This recipe appears in:This Week's Tasty 10
Nasty Bits lovers, if you think I'm cooking heart for Valentine's Day, then you underestimate my mettle. Why talk about matters of the heart, when we've yet to cover penis? The Chinese believe the organ to possess all kinds of medicinal properties related to virility and general health. Though I harbored no presumptions about its libido-enhancing abilities, I was curious about the culinary merits of eating penis: Namely, is it delicious? Even more pressing, what does the organ taste like in the first place?
A quick search yielded the somewhat opaque answer that the penis is primarily vascular tissue, composed of tubes with names like vas deferens. Knowing something about its anatomical breakdown brought me no closer, however, to imagining the taste. Flesh, fat, skin, tendon, and even cartilage are all parts to which meat eaters are exposed. An organ composed of vascular tissue, on the other hand, calls to mind spongy textures and very little flavor. Lucky for me, my favorite Korean market regularly carries packs of beef "pizzle," the typical euphemism for penis, so acquiring the organ was the least of my worries.
The first time I bring home an entirely new cut of offal, I start testing with a simple pan-fry in the trusty cast iron skillet. Doing so allows me to get a feel for the texture and flavor, a gauge for how I should proceed next. I cut a section of the pizzle into half-inch slices, salted and peppered, and tossed the pieces into the cast iron. The moment the pizzle hit the skillet, the slices of tissue, which were spongelike and soft when raw, seized up immediately, shrinking and curling into hard little sections resembling dried scallops. When I tried to eat the pan-fried pizzle, the texture was so tough as to be inedible; the more I chewed, the more the pizzle resisted my molars until finally, I gave up and spit it out. A long simmering, then, seemed the only option.
Stewing the pizzle was easier conceived than done. Having tossed the sections of penis into a beef oxtail soup, I found three hours into the cooking time that the meat was tender and cooked through, yet the pizzle seemed only slightly less tough than before. I retrieved the sections from the pot of soup and tossed them into a slower cooker before bedtime. The next morning, I awoke to find that the penis had been stewed into irreparable flaccidity: soft and sticky with a gummy texture, the chunks tasted curiously neutral—not even bland but simply lacking any flavor whatsoever.
Confounded, I emailed Fuchsia Dunlop, cookbook author and researcher extraordinare, to ask for her advice and possible recipe ideas. (In an interview years ago, Dunlop recalled having eaten beef penis in a Sichuan-style beef soup.) Dunlop kindly obliged and offered her instructions as to how to proceed, with the qualification that she herself found the part to be not particularly delicious. As Dunlop wrote:
I've found one recipe for Chonginq ox penis soup in a book: Chongqing is actually where I tasted it myself, and this soup is a local speciality. The recipe instructs you to peel off the outer skin, and then cut in half lengthwise along the urethra. Then clean and thoroughly soak in cold water for 30 minutes.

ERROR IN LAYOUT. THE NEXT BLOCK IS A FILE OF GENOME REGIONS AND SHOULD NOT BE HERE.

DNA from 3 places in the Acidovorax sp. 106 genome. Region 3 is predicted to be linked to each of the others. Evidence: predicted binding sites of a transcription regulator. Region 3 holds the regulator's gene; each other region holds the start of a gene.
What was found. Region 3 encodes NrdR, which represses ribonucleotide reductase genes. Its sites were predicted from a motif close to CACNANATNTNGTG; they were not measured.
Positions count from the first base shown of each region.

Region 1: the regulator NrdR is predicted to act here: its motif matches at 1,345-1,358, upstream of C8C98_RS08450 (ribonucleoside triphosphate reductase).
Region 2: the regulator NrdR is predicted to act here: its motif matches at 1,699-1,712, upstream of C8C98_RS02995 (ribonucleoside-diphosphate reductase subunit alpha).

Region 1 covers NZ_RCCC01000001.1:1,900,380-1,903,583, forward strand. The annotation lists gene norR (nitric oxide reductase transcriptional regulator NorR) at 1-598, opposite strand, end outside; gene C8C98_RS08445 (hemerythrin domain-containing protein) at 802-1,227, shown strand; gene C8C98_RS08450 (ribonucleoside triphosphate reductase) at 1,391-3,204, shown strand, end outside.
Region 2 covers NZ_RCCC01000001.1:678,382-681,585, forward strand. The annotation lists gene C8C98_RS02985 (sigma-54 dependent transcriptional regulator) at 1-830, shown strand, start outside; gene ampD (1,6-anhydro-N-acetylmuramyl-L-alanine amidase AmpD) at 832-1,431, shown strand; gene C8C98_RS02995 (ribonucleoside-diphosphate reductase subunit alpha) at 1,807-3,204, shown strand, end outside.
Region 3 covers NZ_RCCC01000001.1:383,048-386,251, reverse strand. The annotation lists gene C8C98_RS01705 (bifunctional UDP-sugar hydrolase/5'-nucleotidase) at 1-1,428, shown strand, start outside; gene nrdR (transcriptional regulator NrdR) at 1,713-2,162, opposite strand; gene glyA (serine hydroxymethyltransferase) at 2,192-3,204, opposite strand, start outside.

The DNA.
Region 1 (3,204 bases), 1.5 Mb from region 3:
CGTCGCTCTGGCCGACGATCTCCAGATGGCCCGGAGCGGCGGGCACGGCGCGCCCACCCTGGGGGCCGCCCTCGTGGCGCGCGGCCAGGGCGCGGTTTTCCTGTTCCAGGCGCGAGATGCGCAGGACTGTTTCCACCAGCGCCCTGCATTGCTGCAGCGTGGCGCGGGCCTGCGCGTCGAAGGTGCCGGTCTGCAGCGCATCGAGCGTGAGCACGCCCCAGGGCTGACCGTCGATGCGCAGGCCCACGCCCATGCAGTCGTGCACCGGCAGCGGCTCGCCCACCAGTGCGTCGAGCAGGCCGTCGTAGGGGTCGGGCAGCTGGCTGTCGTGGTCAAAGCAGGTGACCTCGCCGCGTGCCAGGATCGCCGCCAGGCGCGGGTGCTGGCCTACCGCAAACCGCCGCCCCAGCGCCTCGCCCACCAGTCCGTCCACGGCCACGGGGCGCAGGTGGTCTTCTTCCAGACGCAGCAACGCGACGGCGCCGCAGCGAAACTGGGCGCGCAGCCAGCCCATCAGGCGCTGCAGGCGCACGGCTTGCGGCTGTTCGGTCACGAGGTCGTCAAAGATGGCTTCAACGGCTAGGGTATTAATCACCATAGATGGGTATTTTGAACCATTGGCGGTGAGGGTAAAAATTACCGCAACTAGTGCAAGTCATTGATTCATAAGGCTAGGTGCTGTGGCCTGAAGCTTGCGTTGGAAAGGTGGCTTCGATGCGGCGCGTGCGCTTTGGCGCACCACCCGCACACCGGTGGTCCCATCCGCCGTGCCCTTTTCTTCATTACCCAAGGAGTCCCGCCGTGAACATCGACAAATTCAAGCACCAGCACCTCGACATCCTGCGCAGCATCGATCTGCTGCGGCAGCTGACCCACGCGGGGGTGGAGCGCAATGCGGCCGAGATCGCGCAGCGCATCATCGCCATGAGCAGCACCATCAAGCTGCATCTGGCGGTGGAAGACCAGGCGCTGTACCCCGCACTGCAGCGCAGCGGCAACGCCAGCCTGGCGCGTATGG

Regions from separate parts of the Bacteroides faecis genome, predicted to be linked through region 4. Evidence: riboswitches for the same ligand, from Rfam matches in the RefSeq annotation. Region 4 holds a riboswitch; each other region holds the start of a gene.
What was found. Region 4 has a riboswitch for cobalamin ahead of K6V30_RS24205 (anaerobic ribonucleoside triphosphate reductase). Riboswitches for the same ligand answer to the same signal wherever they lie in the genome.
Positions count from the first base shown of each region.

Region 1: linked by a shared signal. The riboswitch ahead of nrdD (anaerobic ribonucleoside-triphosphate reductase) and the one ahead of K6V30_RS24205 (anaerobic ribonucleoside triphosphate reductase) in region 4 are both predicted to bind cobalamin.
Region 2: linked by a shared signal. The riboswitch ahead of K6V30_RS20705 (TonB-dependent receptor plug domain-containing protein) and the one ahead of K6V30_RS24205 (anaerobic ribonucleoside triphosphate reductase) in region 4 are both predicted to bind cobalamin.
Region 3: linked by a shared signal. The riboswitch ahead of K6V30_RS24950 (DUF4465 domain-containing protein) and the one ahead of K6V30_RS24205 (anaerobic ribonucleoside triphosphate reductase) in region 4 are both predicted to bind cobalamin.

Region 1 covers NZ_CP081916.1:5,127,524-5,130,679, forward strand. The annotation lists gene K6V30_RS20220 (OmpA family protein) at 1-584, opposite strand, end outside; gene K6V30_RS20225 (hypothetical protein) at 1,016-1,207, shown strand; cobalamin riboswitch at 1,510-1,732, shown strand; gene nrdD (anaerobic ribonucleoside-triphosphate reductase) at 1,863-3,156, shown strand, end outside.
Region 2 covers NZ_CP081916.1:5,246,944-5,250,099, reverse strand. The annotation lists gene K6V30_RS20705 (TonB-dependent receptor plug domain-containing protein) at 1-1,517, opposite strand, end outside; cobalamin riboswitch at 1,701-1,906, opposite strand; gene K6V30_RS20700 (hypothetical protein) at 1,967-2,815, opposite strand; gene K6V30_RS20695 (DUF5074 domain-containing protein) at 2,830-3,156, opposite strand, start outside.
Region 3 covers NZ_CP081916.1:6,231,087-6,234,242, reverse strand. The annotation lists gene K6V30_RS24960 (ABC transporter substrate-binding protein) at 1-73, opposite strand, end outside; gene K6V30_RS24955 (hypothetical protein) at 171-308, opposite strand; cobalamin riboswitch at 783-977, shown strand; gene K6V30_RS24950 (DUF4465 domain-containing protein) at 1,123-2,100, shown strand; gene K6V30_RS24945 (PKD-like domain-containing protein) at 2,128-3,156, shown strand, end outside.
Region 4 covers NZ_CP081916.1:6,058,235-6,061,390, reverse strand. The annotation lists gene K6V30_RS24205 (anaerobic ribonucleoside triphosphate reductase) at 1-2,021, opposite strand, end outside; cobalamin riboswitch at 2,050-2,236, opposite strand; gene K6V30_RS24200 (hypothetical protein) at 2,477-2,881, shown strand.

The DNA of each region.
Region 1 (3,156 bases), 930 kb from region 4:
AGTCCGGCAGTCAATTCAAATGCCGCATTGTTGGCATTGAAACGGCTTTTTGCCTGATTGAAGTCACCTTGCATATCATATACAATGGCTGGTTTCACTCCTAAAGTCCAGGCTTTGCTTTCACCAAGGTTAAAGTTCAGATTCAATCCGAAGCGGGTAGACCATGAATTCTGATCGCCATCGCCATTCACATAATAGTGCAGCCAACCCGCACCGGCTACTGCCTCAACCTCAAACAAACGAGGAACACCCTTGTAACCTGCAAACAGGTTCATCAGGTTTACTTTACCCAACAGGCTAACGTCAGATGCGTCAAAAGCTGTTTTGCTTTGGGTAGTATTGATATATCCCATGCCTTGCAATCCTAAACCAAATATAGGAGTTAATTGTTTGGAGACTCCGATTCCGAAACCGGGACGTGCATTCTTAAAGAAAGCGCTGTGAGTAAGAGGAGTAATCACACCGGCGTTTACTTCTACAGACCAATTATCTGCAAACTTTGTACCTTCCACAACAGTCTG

Bring it to boil in a large potful of water, then skim and add ginger, Sichuan pepper, Shaoxing wine, an old hen, and then cook slowly over a gentle flame, turning from time to time so it does not stick to the pot. When it's just over half cooked, strain out the whole spices, then bring back to the boil and continue to simmer over a v gentle flame. When it's nearly cooked, remove the penis and cut into bite-sized strips, then return to the pot with some gouqi (goji berries, wolfberries), bring back to the boil, then simmer until very tender. The cooking takes a total of about ten hours, and the chicken should be set aside for other uses before serving (you don't serve it with the penis in the soup). Season to taste with salt before serving, and a little lard if desired.
I went back to the Korean market for an old hen and more pizzle. Then, proceeding as per Ms. Dunlop's instructions, I whiled away Superbowl Sunday stewing the penis, checking every so often on its progress. By the eighth hour, the sections of pizzle had softened considerably; the broth had turned a golden yellow hue. By the tenth hour, the pizzle seemed to have thoroughly softened. I retrieved the penis from the broth, thinly sliced the sections, and seasoned with more salt and lard.
The warm slices of pizzle were slimy and sticky, with the texture of a cooked gummy. I set them aside and waited an hour or so for the pizzle to cool down; then, dressing the slices in soy sauce, vinegar, and sugar, I tossed the whole mixture with finely chopped cilantro and tried eating again. Firmed up, the texture of the pizzle had improved considerably, bearing a close resemblance to beef tendon. The taste, however, was still bland. Even dressed in soy sauce, the pizzle had none of the beefiness of beef tendon.
The broth was heavily bodied, yet it was also strangely flavorless. The goji berries, one of my favorites additions to tea and hot pot, provided a pleasantly sweet flavor to the broth. The Sichuan peppercorns lent just a touch of their signature numbing sensation. Sipping it, I felt considerably warmer, though more no strengthened than usual.
Hours of stewing, three pounds of beef penis, and one Fuchia Dunlop–inspired recipe later, I'm no closer to determining once and for all if pizzle is tasty to eat. That said, if prepared in the special Chongqing style, beef pizzle is not an altogether bad dish, especially given its purported benefit. Still, it probably won't be what I'd serve on the special day. Happy Valentine's Day to those who have found their better halves and those who are still seeking that special someone with whom to share a pig's head.